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Over The Horizon

From Canterbury to Mars

Research carried out on the gravel bed rivers of the Canterbury Plains could provide useful analytical techniques to answer, comprehensively, a question that has intrigued people for generations: did water once flow on Mars?

Scientists at NIWA (the National Institute for Water and Atmospheric Research) have been taking a close look at the texture of gravel in Canterbury's rivers and related altimeter data, as part of their work in monitoring water flow.

"From this analysis we can determine the degree to which the surface texture has been worked' by water and the direction the water flowed," says Derek Goring of NIWA's Hydraulic Group. "It would be fascinating to see what this analysis gives us for Mars data."

In February, Goring visited the Astrogeology Division of the US Geological Survey in Flagstaff, Arizona, which has contracts with NASA to analyse data collected on various space missions. While there he picked up data from a preliminary digital terrain model derived from photos taken by the camera on Mars Pathfinder. The data covers an area 10 metres by 10 metres from the small spacecraft, and has a very high resolution of 1 millimetre vertically, taken at 1 centimetre horizontal intervals.

"We would like to subject these data to the same analysis as we carry out on altimeter data from gravel bed rivers in Canterbury," says Goring.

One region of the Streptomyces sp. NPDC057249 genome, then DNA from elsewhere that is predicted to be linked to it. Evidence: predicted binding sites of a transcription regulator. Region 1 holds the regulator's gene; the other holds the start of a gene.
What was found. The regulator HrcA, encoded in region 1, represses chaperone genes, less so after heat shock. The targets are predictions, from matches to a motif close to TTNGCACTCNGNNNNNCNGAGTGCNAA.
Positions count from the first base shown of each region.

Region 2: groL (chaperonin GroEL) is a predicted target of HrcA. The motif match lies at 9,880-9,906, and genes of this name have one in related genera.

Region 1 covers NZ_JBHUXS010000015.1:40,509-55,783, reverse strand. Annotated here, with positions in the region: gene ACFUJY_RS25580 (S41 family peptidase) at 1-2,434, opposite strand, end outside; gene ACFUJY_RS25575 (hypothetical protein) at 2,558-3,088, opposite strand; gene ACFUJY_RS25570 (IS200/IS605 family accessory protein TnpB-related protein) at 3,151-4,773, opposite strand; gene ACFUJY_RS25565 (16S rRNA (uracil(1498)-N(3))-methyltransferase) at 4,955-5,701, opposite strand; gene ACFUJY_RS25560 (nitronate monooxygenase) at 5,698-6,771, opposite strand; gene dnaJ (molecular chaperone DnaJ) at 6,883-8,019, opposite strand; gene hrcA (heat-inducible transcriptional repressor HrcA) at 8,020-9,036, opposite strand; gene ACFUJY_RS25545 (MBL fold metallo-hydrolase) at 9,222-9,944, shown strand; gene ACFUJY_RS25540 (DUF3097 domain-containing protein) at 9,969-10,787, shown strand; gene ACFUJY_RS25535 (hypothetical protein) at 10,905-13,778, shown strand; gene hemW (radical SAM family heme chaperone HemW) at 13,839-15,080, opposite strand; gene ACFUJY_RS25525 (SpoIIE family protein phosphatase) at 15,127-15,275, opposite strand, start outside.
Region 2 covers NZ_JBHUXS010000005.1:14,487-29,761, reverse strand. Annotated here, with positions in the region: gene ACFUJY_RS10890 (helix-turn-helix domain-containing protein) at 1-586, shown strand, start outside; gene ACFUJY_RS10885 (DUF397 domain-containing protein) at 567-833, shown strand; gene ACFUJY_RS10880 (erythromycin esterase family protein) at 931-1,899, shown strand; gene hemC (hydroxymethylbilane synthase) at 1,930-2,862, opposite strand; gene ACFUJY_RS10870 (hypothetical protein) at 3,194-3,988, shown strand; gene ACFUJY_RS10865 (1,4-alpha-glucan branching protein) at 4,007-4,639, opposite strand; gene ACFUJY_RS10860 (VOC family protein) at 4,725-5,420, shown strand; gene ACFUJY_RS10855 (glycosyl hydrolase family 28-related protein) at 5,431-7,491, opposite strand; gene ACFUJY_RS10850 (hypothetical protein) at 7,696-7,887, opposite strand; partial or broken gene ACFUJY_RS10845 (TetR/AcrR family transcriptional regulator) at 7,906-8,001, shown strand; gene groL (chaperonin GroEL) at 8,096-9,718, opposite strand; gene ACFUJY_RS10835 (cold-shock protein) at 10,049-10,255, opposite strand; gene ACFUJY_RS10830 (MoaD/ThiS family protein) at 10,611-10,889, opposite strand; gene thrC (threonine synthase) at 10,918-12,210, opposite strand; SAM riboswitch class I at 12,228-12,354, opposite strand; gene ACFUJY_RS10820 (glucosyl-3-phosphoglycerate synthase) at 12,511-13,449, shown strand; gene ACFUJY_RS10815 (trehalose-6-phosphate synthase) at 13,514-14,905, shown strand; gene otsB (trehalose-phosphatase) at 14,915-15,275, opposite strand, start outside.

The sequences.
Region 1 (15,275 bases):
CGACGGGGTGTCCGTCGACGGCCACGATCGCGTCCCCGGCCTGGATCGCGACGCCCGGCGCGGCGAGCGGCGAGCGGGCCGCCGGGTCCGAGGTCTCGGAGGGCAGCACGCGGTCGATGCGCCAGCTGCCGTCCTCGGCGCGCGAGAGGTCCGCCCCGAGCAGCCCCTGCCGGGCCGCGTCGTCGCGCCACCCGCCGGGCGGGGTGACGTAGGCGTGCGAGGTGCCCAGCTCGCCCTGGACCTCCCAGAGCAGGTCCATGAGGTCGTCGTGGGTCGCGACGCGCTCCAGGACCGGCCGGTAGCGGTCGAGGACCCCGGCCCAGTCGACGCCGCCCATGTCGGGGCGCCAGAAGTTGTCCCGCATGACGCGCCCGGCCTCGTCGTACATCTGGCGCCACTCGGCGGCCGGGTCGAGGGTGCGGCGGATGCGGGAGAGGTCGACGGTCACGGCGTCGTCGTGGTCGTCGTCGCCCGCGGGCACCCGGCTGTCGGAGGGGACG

Pathfinder is sitting at the confluence of the Tiu and Ares Valles, near the huge canyon area of Valles Marineris. This vast canyon system stretching for over 4,000 kilometres, looks to have been caused by rifts in the Martian crust, but there is clear evidence in the area of landslides, wind and water erosion. There are also indications of ancient river channels and lakes.

At one point in Mars' history, known as the Hesperian Period, enormous outflow channels were carved with the release of tremendous floods of water that washed over the surface of the planet covering thousands of square kilometres.

As well as gathering data from the Pathfinder lander site, Goring has access to information captured by the Mars Orbiter Laser Altimeter (MOLA) orbiting above the planet. Several hundred passes over areas such as the enormous shield volcano of Olympus Mons have provided large amounts of data which can be analysed.

Olympus Mons rises to just over 26,000 metres, or three times the height of Mt Everest. A fractured lava field to the north of the old volcano has some intriguingly regular fissures and ridges, and is typical of deposits in the area. A new technique called wavelet analysis can be used to investigate this regularity.

"Wavelet analysis has been called a mathematical microscope," says Goring.

Such information could be used by geologists to investigate the properties of the lava flow, such as the molten rock's viscosity, temperature, cooling rate and so forth, Goring explains.

At the moment, however, any kind of international collaboration on this work is unlikely to happen due to a lack of funding for the analysis.

"The Americans have spent billions in securing the data which they just give away to scientists to analyse. We only need a few tens of thousands of dollars to do our analysis," says Goring.